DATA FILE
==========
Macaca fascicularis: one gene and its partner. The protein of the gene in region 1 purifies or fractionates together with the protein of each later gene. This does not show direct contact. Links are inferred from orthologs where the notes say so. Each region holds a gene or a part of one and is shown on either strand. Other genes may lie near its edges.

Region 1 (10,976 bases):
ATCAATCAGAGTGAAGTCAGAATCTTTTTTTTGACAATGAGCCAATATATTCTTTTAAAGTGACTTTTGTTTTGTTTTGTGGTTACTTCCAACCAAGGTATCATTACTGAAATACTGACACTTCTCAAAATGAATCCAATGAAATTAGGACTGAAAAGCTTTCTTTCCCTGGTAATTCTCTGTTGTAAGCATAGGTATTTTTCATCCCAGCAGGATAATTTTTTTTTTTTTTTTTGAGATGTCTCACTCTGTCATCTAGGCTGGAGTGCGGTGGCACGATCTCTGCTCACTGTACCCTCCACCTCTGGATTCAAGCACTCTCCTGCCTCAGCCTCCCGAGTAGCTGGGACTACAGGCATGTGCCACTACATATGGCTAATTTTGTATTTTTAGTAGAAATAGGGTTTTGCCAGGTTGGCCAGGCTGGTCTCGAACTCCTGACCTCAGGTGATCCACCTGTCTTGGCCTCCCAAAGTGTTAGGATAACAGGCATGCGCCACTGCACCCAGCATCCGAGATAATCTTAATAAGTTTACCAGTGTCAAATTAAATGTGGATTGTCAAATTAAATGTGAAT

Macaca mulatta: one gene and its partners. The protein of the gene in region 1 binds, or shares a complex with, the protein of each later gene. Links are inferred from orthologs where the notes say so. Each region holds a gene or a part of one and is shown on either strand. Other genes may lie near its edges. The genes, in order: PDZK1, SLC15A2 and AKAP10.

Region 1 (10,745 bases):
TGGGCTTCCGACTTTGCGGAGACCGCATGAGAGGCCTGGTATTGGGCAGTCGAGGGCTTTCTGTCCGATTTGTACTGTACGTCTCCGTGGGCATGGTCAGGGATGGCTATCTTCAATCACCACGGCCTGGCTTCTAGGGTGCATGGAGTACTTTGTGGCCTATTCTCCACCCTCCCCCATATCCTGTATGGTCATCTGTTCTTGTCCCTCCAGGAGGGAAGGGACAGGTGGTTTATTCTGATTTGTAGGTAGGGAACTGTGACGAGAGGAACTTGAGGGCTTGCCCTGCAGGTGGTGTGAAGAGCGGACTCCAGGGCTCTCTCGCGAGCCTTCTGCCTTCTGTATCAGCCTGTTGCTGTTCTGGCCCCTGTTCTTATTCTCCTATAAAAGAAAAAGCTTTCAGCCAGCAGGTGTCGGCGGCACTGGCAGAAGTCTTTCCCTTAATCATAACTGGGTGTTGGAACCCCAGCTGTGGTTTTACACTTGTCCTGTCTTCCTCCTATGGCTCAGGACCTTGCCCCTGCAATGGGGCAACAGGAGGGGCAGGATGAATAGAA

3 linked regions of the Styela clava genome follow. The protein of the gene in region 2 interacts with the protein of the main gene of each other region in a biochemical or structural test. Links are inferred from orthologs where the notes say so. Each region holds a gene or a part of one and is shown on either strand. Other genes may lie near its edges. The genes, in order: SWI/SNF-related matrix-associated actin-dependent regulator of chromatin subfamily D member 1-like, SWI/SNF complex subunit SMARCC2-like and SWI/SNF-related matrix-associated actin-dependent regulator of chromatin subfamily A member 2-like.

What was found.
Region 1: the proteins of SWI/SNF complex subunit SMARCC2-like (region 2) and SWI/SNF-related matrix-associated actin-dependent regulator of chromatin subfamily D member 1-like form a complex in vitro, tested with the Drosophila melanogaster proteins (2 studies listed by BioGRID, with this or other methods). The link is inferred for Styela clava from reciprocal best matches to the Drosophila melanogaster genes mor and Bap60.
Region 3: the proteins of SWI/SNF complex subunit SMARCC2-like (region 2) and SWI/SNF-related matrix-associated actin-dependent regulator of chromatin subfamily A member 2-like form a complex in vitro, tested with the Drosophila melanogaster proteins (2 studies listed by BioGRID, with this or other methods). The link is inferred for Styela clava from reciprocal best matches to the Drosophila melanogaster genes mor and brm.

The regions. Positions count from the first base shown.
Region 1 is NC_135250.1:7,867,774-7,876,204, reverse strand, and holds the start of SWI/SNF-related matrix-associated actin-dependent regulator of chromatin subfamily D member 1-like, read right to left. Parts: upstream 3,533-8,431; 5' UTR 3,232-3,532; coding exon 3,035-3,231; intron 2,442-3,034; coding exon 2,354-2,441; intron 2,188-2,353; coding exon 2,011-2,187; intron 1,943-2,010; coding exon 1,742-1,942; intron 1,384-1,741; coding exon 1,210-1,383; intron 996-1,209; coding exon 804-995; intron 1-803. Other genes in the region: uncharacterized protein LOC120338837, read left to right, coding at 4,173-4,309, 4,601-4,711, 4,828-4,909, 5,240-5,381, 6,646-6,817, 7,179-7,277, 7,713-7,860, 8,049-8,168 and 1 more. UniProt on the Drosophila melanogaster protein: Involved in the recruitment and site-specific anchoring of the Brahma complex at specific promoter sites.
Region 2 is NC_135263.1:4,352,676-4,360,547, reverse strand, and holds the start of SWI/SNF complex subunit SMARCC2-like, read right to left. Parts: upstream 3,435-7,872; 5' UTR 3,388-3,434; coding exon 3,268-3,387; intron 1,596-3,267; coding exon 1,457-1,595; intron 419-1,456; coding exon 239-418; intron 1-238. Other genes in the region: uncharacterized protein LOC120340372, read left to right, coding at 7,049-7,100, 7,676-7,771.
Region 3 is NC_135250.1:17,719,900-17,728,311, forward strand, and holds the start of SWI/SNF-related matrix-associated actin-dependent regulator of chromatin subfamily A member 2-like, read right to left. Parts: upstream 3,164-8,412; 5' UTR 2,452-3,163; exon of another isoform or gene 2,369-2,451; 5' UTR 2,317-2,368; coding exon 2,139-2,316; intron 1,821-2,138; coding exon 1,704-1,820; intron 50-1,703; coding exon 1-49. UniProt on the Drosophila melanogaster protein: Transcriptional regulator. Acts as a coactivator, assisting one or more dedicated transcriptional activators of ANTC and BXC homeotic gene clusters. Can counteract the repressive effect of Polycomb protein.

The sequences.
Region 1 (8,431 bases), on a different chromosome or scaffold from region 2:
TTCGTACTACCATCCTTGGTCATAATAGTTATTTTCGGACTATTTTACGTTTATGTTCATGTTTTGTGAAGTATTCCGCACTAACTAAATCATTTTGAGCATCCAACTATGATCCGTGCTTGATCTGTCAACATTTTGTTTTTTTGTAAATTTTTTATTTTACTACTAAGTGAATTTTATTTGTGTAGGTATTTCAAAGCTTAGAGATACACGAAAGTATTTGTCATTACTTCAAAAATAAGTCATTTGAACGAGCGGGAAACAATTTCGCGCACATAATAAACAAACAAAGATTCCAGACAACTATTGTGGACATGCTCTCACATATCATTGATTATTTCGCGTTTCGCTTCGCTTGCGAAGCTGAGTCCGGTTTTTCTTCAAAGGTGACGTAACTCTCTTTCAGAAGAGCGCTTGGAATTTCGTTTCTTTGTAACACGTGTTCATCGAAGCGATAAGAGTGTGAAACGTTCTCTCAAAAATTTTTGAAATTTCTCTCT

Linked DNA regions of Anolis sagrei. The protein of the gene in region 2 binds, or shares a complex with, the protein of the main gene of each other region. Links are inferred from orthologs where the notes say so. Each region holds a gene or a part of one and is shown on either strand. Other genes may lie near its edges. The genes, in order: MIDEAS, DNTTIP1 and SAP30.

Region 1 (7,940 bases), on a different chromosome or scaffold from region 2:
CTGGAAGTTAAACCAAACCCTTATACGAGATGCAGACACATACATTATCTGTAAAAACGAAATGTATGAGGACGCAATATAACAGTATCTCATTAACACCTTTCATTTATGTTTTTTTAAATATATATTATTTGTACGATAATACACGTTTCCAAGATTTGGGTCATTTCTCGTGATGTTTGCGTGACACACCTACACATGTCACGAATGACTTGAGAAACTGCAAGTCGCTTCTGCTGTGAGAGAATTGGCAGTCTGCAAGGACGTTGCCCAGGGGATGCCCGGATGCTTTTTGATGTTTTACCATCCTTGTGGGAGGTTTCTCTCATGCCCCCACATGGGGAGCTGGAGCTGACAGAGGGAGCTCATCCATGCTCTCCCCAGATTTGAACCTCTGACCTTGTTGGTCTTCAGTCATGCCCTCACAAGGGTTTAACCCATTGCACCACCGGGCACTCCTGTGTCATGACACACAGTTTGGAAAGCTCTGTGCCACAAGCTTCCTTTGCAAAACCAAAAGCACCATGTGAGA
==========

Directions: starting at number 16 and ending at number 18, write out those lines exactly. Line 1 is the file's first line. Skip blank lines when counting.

Region 1 (8,431 bases), on a different chromosome or scaffold from region 2:
TTCGTACTACCATCCTTGGTCATAATAGTTATTTTCGGACTATTTTACGTTTATGTTCATGTTTTGTGAAGTATTCCGCACTAACTAAATCATTTTGAGCATCCAACTATGATCCGTGCTTGATCTGTCAACATTTTGTTTTTTTGTAAATTTTTTATTTTACTACTAAGTGAATTTTATTTGTGTAGGTATTTCAAAGCTTAGAGATACACGAAAGTATTTGTCATTACTTCAAAAATAAGTCATTTGAACGAGCGGGAAACAATTTCGCGCACATAATAAACAAACAAAGATTCCAGACAACTATTGTGGACATGCTCTCACATATCATTGATTATTTCGCGTTTCGCTTCGCTTGCGAAGCTGAGTCCGGTTTTTCTTCAAAGGTGACGTAACTCTCTTTCAGAAGAGCGCTTGGAATTTCGTTTCTTTGTAACACGTGTTCATCGAAGCGATAAGAGTGTGAAACGTTCTCTCAAAAATTTTTGAAATTTCTCTCT

Linked DNA regions of Anolis sagrei. The protein of the gene in region 2 binds, or shares a complex with, the protein of the main gene of each other region. Links are inferred from orthologs where the notes say so. Each region holds a gene or a part of one and is shown on either strand. Other genes may lie near its edges. The genes, in order: MIDEAS, DNTTIP1 and SAP30.